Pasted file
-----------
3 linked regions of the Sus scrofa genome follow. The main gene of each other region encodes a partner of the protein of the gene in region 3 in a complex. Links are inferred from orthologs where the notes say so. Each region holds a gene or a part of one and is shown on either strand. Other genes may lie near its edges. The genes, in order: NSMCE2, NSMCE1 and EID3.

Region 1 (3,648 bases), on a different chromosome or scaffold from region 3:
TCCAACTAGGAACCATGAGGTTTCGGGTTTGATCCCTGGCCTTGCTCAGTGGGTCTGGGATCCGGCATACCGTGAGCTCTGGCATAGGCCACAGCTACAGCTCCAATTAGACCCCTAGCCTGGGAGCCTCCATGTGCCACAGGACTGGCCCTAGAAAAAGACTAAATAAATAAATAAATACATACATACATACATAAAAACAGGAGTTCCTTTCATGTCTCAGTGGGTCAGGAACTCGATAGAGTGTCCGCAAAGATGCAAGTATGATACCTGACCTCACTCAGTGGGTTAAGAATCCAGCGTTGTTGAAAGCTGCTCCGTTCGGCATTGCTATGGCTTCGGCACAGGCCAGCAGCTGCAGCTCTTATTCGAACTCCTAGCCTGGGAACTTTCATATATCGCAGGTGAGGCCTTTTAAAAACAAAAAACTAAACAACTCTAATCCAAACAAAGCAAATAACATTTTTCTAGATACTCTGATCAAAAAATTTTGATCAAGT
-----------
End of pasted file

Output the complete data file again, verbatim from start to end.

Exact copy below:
3 linked regions of the Sus scrofa genome follow. The main gene of each other region encodes a partner of the protein of the gene in region 3 in a complex. Links are inferred from orthologs where the notes say so. Each region holds a gene or a part of one and is shown on either strand. Other genes may lie near its edges. The genes, in order: NSMCE2, NSMCE1 and EID3.

Region 1 (3,648 bases), on a different chromosome or scaffold from region 3:
TCCAACTAGGAACCATGAGGTTTCGGGTTTGATCCCTGGCCTTGCTCAGTGGGTCTGGGATCCGGCATACCGTGAGCTCTGGCATAGGCCACAGCTACAGCTCCAATTAGACCCCTAGCCTGGGAGCCTCCATGTGCCACAGGACTGGCCCTAGAAAAAGACTAAATAAATAAATAAATACATACATACATACATAAAAACAGGAGTTCCTTTCATGTCTCAGTGGGTCAGGAACTCGATAGAGTGTCCGCAAAGATGCAAGTATGATACCTGACCTCACTCAGTGGGTTAAGAATCCAGCGTTGTTGAAAGCTGCTCCGTTCGGCATTGCTATGGCTTCGGCACAGGCCAGCAGCTGCAGCTCTTATTCGAACTCCTAGCCTGGGAACTTTCATATATCGCAGGTGAGGCCTTTTAAAAACAAAAAACTAAACAACTCTAATCCAAACAAAGCAAATAACATTTTTCTAGATACTCTGATCAAAAAATTTTGATCAAGT